Sequential Effects in Naming: A Time-Criterion Account

Tamsen E. Taylor*, Stephen J. Lupker

*Corresponding author for this work

    Research output: Contribution to journalArticlepeer-review

    87 Citations (Scopus)

    Abstract

    S. J. Lupker, P. Brown, and L. Colombo (1997) reported that target naming latencies are strongly affected by the difficulty of the other stimuli in a trial block, an effect they attributed to readers' strategic use of a time criterion to guide responding. In the present research, the authors asked whether there are also trial-by-trial ("sequential") effects by examining naming latency as a function of the difficulty of the preceding stimulus. In Experiment 1, both nonwords and high-frequency regular words were named more rapidly following a word than a nonword. Experiments 2, 3, and 4 were parallel experiments involving a variety of stimulus types (e.g., high- and low-frequency inconsistent words, easy and hard nonwords). In all cases, similar sequential effects were observed (i.e., all stimulus types had shorter latencies following an easier-to-name than a harder-to-name stimulus). In terms of the time-criterion account, criterion placement appears to be affected by the relative difficulty of the preceding stimulus in a way that is independent of stimulus type.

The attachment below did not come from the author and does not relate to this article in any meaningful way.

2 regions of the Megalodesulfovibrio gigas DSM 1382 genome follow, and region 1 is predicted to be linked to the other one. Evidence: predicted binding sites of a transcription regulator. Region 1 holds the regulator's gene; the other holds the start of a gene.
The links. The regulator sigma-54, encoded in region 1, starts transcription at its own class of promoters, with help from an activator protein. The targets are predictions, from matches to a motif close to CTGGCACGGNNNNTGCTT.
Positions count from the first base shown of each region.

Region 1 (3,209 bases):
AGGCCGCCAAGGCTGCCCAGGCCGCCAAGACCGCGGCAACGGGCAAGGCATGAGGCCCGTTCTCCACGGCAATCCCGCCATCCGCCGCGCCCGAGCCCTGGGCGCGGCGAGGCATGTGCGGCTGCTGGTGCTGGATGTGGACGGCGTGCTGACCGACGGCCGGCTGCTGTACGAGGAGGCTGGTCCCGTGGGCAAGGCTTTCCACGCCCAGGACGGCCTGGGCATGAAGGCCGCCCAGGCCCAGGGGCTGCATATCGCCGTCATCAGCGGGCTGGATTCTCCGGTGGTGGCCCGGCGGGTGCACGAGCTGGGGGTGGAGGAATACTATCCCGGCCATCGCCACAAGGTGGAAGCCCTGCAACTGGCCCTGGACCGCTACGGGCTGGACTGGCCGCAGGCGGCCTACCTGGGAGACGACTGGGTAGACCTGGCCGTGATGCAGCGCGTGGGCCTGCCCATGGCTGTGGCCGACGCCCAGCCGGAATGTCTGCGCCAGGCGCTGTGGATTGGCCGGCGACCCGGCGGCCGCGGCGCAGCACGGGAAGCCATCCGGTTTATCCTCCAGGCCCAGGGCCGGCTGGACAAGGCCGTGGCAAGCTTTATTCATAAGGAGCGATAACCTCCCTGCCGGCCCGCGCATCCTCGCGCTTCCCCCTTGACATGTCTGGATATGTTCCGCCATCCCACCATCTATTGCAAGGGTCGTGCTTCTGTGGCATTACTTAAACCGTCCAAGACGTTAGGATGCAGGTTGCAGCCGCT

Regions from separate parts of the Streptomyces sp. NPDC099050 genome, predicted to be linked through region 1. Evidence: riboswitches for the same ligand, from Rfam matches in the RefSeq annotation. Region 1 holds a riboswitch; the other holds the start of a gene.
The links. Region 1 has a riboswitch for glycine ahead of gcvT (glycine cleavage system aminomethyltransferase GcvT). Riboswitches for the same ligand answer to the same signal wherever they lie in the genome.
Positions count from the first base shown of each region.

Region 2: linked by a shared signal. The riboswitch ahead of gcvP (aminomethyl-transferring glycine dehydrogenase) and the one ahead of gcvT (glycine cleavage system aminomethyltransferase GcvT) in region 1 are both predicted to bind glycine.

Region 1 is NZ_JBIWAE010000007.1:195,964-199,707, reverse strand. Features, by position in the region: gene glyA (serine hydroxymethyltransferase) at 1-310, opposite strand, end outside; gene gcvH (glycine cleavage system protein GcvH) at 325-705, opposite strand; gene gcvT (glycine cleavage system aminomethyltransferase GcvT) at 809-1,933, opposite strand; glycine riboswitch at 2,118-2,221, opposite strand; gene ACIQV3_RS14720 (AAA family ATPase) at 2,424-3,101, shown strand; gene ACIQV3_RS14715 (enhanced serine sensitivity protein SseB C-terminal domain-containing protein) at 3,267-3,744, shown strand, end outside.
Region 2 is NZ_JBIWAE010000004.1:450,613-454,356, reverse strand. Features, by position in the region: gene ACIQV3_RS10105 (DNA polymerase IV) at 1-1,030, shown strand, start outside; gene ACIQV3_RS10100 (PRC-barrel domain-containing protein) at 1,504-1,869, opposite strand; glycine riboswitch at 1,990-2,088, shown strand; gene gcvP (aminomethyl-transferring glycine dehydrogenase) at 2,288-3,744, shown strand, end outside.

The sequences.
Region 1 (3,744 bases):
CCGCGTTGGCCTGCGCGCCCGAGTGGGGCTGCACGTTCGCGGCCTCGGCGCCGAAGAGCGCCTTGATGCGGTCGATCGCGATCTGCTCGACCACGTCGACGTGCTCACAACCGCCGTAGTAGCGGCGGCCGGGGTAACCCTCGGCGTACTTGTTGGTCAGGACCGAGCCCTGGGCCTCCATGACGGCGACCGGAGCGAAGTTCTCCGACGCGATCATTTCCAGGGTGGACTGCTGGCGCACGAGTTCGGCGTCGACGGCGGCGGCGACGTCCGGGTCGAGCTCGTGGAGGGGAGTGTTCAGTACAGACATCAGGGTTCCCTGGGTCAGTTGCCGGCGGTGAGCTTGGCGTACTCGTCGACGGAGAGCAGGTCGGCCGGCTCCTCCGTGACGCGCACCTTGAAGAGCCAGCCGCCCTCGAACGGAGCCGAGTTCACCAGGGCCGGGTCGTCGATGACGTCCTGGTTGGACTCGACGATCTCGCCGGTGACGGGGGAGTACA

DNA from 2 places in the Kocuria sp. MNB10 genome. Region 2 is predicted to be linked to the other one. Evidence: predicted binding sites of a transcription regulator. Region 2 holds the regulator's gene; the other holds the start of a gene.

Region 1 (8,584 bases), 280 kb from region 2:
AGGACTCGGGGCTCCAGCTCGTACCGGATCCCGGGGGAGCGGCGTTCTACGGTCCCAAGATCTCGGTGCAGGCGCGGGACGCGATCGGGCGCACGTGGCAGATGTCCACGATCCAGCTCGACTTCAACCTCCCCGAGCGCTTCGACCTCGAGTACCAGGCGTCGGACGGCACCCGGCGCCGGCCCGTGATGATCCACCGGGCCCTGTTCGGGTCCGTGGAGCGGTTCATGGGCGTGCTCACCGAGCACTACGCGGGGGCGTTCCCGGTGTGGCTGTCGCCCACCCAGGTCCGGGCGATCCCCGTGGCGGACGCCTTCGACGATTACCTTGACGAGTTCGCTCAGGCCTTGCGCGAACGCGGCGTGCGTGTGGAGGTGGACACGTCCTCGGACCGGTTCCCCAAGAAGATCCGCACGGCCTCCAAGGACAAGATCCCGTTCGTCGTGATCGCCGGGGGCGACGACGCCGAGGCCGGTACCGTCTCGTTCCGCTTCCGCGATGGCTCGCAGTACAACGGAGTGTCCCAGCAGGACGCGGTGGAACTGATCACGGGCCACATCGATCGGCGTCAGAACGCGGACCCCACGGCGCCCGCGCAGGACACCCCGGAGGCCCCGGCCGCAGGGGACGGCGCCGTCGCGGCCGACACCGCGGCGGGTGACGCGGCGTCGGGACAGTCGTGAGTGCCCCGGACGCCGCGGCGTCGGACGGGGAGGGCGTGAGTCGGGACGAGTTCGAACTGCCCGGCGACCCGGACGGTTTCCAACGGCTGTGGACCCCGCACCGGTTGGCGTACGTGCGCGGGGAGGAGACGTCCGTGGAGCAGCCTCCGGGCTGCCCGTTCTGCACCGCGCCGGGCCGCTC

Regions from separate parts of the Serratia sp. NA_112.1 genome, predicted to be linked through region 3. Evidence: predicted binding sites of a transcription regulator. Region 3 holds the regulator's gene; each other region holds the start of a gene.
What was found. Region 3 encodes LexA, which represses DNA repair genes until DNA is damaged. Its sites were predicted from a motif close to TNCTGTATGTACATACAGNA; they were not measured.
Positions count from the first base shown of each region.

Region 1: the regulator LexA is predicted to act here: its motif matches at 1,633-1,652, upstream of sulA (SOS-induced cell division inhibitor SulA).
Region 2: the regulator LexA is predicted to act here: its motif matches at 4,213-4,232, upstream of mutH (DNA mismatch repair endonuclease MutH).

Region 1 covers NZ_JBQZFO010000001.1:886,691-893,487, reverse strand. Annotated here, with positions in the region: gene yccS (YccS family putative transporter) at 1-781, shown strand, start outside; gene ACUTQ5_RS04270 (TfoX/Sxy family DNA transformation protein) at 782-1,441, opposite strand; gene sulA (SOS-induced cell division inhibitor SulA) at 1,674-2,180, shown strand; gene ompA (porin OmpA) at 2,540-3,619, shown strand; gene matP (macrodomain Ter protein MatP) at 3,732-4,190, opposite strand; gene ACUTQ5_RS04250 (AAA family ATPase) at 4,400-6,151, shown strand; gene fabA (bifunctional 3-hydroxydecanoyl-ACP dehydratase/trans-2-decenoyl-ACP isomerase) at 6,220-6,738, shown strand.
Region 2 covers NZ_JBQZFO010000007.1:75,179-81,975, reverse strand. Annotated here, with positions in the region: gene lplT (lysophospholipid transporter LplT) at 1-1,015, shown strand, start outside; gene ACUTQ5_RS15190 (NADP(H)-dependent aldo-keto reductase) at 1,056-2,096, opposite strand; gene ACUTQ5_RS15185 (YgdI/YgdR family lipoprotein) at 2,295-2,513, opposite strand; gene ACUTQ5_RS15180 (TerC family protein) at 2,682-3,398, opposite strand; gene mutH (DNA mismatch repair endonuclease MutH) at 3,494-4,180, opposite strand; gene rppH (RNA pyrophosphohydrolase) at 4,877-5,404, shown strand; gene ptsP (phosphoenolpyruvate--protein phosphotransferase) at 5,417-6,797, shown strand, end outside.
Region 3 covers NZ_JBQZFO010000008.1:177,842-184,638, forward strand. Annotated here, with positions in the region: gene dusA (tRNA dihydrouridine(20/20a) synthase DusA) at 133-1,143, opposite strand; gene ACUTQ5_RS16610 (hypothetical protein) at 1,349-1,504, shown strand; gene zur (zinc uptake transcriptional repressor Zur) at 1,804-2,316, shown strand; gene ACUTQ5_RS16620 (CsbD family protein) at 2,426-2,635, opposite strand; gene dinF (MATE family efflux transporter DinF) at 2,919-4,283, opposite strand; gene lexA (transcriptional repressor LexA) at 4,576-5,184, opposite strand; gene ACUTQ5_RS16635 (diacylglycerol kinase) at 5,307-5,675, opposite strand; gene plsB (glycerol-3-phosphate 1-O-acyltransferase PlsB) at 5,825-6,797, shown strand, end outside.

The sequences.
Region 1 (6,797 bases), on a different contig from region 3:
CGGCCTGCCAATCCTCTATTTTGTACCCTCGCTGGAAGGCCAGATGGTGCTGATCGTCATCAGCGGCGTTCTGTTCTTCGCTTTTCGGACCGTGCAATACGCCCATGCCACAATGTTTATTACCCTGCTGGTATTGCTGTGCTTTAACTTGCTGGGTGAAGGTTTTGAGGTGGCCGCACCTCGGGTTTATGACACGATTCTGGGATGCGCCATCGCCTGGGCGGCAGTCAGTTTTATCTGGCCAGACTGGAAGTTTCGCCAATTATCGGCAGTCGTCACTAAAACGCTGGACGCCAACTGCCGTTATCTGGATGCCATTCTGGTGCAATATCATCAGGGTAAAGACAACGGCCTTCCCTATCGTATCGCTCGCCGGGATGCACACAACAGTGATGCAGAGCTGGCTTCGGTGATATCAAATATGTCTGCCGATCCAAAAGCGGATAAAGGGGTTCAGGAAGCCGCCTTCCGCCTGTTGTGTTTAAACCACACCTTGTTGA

Original languageEnglish
    Pages (from-to)117-138
    Number of pages22
    JournalJournal of Experimental Psychology: Learning, Memory, and Cognition
    Volume27
    Issue number1
    DOIs
    Publication statusPublished - Jan 2001

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